The collection of sources by József Harmat guides us through the horrors of the takeover by the Arrow Cross Party in Hungary; it presents the biggest massacre of the Gypsy executions, its preceding period, and its aftermath. It commemorates the 120 men, women, and children from Székesfehérvár and Várpalota executed at Acaia Lane at Lake Grábler. The lengthy introductory study discusses laws and regulations on law enforcement and health care against Gypsies in the first half of the twentieth century, as well as summarizes the conditions of the Gypsies in Székesfehérvár and Várpalota at the time. Through articles and interviews published in the book, the author unearths the steps which led to the mass massacre and how it was done, reporting on the happenings from almost minute to minute.
An outstanding merit of the volume is that it does not restrict its sources to those concerning only Gypsies, it takes in a wider range of investigation. It discusses in depth the rampage of the Arrow Cross Party over the Gypsy population in Székesfehérvár and Várpalota both in the introductory study and in the commentary to the sources. In addition to the introductory study, the almost 100 sources from archives, and the contemporary newspaper articles and interviews, there is a versatile appendix (timeline, list of victims and survivors, autobiographical database) helping the reader navigate through the volume in this period and understanding the massacre at Lake Grábler.
With contemporary articles from local newspapers, Harmat depicts the outrageous lashing out of the anti-Gypsy atmosphere of 1944. Hungarian Gypsy inhabitants of Székesfehérvár were scattered through the city, while Vlach/Olah Gypsies lived in settlements on the outskirts of the town. In Várpalota, both groups lived on the outskirts of the town, in so-called Gypsy rows; Hungarian Gypsies in houses, and Vlach/Olah Gypsies in tubs/ huts. Most of them made a living as migrating craftsmen, day labourers, or musicians; but it was hardly unusual for them to work in the brick or [End Page 146] cement factory in Székesfehérvár or in the mines of Várpalota. Most of the Gypsy population had permanent, or at least temporary employment in the given city. Despite this, the local papers (Új Fehérvár and Fejérmegyei Napló) instigated bad public sentiment against Gypsies–not shying away from mentioning internment camps–with quotes such as "Gypsy characteristics: criminal acts and reluctance to work," "Track them! We would be happy to see a temporary Gypsy ghetto, just as we were seeing Jews deported," "They are just as migratory and sneaky as the Jews," "The radical treatment for the Gypsy issue is internment, and separating the men from the women, and educating them in the work ethic" (pp. 60–3).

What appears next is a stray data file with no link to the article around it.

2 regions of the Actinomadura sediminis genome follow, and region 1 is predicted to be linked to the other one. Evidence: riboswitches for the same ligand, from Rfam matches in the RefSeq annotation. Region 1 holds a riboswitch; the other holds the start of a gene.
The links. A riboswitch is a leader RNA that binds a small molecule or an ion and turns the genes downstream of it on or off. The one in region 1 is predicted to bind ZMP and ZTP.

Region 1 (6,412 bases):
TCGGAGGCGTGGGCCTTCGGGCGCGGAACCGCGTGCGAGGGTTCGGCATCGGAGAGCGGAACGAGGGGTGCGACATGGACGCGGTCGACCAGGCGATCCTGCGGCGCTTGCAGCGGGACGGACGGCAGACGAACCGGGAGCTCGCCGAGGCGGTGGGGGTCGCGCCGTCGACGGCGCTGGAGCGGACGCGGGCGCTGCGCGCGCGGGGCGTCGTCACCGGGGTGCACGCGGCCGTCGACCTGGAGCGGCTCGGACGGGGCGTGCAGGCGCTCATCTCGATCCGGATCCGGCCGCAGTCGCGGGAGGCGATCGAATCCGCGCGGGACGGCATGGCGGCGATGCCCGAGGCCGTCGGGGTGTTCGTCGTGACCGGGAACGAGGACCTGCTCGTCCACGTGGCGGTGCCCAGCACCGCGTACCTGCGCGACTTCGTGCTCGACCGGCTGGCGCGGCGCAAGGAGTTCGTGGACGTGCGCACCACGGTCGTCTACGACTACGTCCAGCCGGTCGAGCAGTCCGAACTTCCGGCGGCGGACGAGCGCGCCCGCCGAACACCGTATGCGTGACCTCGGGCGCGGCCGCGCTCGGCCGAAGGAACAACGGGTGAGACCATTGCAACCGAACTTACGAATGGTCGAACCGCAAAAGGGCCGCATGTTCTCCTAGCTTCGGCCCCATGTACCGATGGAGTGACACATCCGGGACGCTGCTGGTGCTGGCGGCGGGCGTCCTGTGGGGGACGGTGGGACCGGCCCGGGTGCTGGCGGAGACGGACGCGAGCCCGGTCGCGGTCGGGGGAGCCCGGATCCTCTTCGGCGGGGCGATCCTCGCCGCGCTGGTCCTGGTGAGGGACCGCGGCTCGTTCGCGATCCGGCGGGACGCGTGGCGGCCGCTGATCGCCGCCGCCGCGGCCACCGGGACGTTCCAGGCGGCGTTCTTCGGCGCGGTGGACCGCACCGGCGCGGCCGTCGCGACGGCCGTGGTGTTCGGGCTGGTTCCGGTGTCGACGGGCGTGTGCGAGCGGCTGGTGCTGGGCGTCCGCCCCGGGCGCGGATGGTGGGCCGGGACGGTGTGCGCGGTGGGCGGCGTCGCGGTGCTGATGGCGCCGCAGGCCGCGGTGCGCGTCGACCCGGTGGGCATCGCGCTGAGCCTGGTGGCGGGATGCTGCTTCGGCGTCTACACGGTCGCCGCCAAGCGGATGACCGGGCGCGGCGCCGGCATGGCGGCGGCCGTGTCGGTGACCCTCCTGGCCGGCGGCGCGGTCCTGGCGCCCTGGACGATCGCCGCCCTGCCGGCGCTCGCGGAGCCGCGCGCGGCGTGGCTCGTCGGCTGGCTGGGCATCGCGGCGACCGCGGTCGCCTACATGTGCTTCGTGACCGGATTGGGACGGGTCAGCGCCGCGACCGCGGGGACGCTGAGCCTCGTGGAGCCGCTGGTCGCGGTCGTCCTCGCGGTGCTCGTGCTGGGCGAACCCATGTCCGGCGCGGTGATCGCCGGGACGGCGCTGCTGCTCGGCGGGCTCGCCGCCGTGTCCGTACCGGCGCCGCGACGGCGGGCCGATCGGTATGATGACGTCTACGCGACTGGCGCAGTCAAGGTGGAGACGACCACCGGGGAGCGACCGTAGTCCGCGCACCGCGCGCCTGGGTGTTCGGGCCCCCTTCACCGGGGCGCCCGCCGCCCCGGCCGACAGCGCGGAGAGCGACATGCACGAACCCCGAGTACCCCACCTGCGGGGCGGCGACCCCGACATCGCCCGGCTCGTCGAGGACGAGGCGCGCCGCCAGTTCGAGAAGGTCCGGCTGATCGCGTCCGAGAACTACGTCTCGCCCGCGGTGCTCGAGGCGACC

At first, the post commander refused to execute the Gypsies in Székesfehérvár and Várpalota, saying that they were there to control, not to execute. The commander demanded that the supreme authorities give the order in writing. Later the written order arrived from the National Controlling Detachment (Nemzeti Számonkérő Különítmény), with some sources attributing the issuing of the order to the Gestapo and the sheriff of the Arrow Cross Party. According to memoirs, a regulation of the Interior Ministry was circulated which ordered the gathering and deportation of Gypsies. However, the execution of the Gypsies mentioned above was based in the report from the Arrow Cross Party, which stated that at...